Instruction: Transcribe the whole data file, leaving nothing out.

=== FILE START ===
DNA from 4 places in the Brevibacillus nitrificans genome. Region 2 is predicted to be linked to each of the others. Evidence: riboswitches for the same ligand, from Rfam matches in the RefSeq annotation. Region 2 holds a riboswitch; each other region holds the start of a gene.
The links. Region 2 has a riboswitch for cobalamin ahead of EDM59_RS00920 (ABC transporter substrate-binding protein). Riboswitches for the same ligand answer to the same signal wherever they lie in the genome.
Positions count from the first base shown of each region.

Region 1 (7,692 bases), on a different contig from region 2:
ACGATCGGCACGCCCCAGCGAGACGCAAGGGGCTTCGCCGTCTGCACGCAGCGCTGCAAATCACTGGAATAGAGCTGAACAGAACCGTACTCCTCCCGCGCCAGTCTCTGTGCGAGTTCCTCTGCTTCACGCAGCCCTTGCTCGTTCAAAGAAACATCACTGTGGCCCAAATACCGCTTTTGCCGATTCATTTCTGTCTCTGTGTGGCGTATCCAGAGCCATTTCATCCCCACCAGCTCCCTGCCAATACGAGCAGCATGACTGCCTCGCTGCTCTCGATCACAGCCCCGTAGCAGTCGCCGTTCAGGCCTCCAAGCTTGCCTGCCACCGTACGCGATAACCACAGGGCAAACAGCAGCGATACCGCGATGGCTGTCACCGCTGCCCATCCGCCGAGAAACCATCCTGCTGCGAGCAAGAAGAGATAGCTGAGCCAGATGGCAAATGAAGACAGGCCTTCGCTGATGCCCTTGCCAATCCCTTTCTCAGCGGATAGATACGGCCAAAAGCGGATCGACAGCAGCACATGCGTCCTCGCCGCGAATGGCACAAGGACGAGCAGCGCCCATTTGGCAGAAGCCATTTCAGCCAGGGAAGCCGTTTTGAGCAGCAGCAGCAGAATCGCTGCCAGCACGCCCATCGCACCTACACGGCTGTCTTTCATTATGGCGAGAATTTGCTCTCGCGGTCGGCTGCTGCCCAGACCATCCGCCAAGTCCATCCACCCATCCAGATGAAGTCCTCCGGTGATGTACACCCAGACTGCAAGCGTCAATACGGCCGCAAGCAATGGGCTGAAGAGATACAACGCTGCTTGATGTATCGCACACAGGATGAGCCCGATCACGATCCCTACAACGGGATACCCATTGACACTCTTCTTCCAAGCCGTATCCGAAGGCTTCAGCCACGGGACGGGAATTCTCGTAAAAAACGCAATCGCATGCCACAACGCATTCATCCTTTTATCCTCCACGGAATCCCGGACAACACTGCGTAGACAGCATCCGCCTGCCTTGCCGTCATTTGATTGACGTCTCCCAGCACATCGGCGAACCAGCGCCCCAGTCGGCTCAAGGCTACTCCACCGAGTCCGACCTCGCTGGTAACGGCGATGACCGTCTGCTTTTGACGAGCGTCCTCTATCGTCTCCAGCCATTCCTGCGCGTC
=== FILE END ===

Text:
DNA from 4 places in the Brevibacillus nitrificans genome. Region 2 is predicted to be linked to each of the others. Evidence: riboswitches for the same ligand, from Rfam matches in the RefSeq annotation. Region 2 holds a riboswitch; each other region holds the start of a gene.
The links. Region 2 has a riboswitch for cobalamin ahead of EDM59_RS00920 (ABC transporter substrate-binding protein). Riboswitches for the same ligand answer to the same signal wherever they lie in the genome.
Positions count from the first base shown of each region.

Region 1 (7,692 bases), on a different contig from region 2:
ACGATCGGCACGCCCCAGCGAGACGCAAGGGGCTTCGCCGTCTGCACGCAGCGCTGCAAATCACTGGAATAGAGCTGAACAGAACCGTACTCCTCCCGCGCCAGTCTCTGTGCGAGTTCCTCTGCTTCACGCAGCCCTTGCTCGTTCAAAGAAACATCACTGTGGCCCAAATACCGCTTTTGCCGATTCATTTCTGTCTCTGTGTGGCGTATCCAGAGCCATTTCATCCCCACCAGCTCCCTGCCAATACGAGCAGCATGACTGCCTCGCTGCTCTCGATCACAGCCCCGTAGCAGTCGCCGTTCAGGCCTCCAAGCTTGCCTGCCACCGTACGCGATAACCACAGGGCAAACAGCAGCGATACCGCGATGGCTGTCACCGCTGCCCATCCGCCGAGAAACCATCCTGCTGCGAGCAAGAAGAGATAGCTGAGCCAGATGGCAAATGAAGACAGGCCTTCGCTGATGCCCTTGCCAATCCCTTTCTCAGCGGATAGATACGGCCAAAAGCGGATCGACAGCAGCACATGCGTCCTCGCCGCGAATGGCACAAGGACGAGCAGCGCCCATTTGGCAGAAGCCATTTCAGCCAGGGAAGCCGTTTTGAGCAGCAGCAGCAGAATCGCTGCCAGCACGCCCATCGCACCTACACGGCTGTCTTTCATTATGGCGAGAATTTGCTCTCGCGGTCGGCTGCTGCCCAGACCATCCGCCAAGTCCATCCACCCATCCAGATGAAGTCCTCCGGTGATGTACACCCAGACTGCAAGCGTCAATACGGCCGCAAGCAATGGGCTGAAGAGATACAACGCTGCTTGATGTATCGCACACAGGATGAGCCCGATCACGATCCCTACAACGGGATACCCATTGACACTCTTCTTCCAAGCCGTATCCGAAGGCTTCAGCCACGGGACGGGAATTCTCGTAAAAAACGCAATCGCATGCCACAACGCATTCATCCTTTTATCCTCCACGGAATCCCGGACAACACTGCGTAGACAGCATCCGCCTGCCTTGCCGTCATTTGATTGACGTCTCCCAGCACATCGGCGAACCAGCGCCCCAGTCGGCTCAAGGCTACTCCACCGAGTCCGACCTCGCTGGTAACGGCGATGACCGTCTGCTTTTGACGAGCGTCCTCTATCGTCTCCAGCCATTCCTGCGCGTC